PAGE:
Thierry said:[i] "Can't understand why people often seem to be opposed to speaking "maths" although it is the most common and universal language to describe most of the things around us"[/i]

I dont think people are "opposed" to "speaking" math - For myself, I would love to be fluent in it, and I fully recognise that it is THE universal language by which to describe and evaluate most physical phenomena. I do not know the reason, or who to 'blame' - was it those who provided my education, or is it that I suffer from some 'impairment' (mathematical dyslexia?) - all I can say is that I have spent more time attempting to master this language than I have spent on anything else - I have gone right back to the basics, and worked through arethmetic, algebra, trig etc.. and while doing this I understand and painstakingly get the sums right .. This is also true when I get to elementary calculus - I can understand it and work with it... But a week after I have put the books down, the basic understanding remains but I get lost when doing calculations.. and 6 months later I am at pre-calculus level.

Things are improving a bit - but I have been disabled by this problem for years.. I have worked in science and technology for 30+ years.. And I know what the cost of this 'disability' has been.. I have also met many engineers and a fair number of scientists who suffer from this 'disability' - I am candid about it, and disclose this weakness to potential employers and collegues - People in science / technology tend to keep this weakness 'under wraps' and somehow manage to bluff their way through - not a game I am willing to play.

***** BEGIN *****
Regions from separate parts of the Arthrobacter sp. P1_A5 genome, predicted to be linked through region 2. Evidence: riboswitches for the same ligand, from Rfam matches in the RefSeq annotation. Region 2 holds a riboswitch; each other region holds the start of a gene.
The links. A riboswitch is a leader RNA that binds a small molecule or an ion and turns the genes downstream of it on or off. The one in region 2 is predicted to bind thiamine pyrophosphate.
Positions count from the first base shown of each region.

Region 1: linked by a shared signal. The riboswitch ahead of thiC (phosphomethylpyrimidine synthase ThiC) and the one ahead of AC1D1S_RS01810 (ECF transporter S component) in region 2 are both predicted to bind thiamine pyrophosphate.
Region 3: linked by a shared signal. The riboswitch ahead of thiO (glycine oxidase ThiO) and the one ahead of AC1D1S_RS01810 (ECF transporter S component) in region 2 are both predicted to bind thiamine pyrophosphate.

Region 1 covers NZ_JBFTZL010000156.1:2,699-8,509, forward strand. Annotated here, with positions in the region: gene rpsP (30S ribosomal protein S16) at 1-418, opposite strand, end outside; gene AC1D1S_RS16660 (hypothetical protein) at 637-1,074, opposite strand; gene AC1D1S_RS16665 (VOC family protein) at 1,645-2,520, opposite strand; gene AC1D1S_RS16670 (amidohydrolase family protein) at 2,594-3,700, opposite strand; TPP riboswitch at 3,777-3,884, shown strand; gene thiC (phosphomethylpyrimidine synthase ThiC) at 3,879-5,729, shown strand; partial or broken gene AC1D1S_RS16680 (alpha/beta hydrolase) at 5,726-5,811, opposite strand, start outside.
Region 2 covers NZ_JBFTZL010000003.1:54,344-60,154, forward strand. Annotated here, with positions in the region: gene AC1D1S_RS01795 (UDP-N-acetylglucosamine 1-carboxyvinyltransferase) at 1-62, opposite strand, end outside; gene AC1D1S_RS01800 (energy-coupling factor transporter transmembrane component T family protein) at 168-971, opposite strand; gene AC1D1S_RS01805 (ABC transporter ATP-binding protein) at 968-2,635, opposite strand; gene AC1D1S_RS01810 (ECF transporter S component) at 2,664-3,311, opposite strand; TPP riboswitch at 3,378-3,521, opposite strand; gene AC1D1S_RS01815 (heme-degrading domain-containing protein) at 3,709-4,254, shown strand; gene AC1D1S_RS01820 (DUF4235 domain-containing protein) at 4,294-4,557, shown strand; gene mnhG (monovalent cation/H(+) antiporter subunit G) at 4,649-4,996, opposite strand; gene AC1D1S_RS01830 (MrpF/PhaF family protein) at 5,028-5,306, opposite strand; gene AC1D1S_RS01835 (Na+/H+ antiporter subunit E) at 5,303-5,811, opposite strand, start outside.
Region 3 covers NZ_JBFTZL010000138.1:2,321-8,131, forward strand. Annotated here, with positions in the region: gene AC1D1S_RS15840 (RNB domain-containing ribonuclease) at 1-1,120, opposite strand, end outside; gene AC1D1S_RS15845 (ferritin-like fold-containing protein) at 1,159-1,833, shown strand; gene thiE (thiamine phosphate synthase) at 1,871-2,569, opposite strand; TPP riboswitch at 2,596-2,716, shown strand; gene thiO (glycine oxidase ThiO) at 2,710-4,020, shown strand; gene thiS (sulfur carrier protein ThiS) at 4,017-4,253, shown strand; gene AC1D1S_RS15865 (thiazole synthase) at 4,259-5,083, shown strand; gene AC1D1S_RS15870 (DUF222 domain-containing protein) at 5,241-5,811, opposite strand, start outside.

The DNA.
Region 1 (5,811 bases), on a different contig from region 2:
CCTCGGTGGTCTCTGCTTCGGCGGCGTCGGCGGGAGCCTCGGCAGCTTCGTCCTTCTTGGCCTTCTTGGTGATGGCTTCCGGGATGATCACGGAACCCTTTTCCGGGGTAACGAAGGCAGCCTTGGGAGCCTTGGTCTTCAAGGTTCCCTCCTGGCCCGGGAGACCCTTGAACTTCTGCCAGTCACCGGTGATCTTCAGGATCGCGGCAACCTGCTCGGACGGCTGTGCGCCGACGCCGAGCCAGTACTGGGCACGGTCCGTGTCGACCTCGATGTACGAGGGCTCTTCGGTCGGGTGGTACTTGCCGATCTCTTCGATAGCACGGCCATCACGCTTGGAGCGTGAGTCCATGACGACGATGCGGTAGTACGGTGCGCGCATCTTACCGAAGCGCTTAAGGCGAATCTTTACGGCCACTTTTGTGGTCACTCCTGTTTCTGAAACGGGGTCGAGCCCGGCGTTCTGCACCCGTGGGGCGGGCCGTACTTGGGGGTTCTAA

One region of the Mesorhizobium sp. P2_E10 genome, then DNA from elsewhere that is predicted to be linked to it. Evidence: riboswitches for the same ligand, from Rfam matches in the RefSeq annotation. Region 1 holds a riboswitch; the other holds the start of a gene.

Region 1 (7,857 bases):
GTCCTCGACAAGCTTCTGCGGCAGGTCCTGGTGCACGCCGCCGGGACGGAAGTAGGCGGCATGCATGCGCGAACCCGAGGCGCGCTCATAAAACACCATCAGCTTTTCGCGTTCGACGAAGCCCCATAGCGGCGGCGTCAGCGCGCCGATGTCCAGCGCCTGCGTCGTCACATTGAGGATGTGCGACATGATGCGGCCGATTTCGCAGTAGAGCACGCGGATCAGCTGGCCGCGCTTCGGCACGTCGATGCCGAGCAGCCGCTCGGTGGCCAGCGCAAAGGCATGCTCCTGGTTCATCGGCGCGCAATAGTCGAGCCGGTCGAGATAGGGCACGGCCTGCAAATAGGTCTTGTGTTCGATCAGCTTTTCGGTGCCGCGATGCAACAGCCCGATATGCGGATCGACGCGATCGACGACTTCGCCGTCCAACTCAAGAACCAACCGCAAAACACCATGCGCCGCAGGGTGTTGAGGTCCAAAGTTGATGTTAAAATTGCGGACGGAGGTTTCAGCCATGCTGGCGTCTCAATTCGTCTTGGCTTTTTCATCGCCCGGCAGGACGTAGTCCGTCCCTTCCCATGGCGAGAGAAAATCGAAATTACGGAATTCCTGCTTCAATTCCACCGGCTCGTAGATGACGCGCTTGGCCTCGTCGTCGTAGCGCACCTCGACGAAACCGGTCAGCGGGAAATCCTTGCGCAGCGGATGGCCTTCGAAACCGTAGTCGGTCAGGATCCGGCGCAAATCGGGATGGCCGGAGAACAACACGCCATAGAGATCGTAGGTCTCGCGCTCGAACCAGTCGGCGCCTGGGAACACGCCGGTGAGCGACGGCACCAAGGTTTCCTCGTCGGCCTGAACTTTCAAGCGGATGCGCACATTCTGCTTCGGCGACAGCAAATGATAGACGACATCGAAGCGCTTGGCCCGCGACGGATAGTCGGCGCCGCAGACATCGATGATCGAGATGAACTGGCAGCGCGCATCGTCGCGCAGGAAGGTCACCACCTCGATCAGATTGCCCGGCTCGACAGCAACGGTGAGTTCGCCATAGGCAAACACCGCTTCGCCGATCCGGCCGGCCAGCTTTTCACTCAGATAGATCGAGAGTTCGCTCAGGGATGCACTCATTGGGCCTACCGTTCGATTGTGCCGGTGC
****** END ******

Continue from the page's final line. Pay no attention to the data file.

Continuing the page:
There were no electronic calculators in my day - and I find them impossible to use for complex maths anyway - unless one understands what one is trying to do, I dont think a calculator can help.. Pencil and paper are not the problem, so its probably the brain! LOL! ;-)

I have managed in electronics and physics through a sort of 'visualization' process - resorting to maths so as to tidy up component values etc.. design the circuit with a rough idea only as to optimum values, visualize the operation of the circuit to locate any potential problems, calculate optimum component values (usually using Excel), run a simulation, build it.. But for most of my best circuits I cannot say how I do it - go to sleep thinking about the problem, wake up with some bizzarre circuit in my head, draw this circuit and see how it works, then go through the optimization process described above.. The only problem I have with this is that it almost feels like cheating to say I designed the circuit!

AlKhwarizmi said:[i] "I personally would be very interested in a thread as described by Fred. That would be really nice." [/i]

If there is enough interest, we could start this in the new year - or perhaps just start it anyway.. interest can be determined as we proceed. I do not have much spare time at present, so would hope others will contribute to the 'teaching', and think the pace will probably be quite slow.

Fred.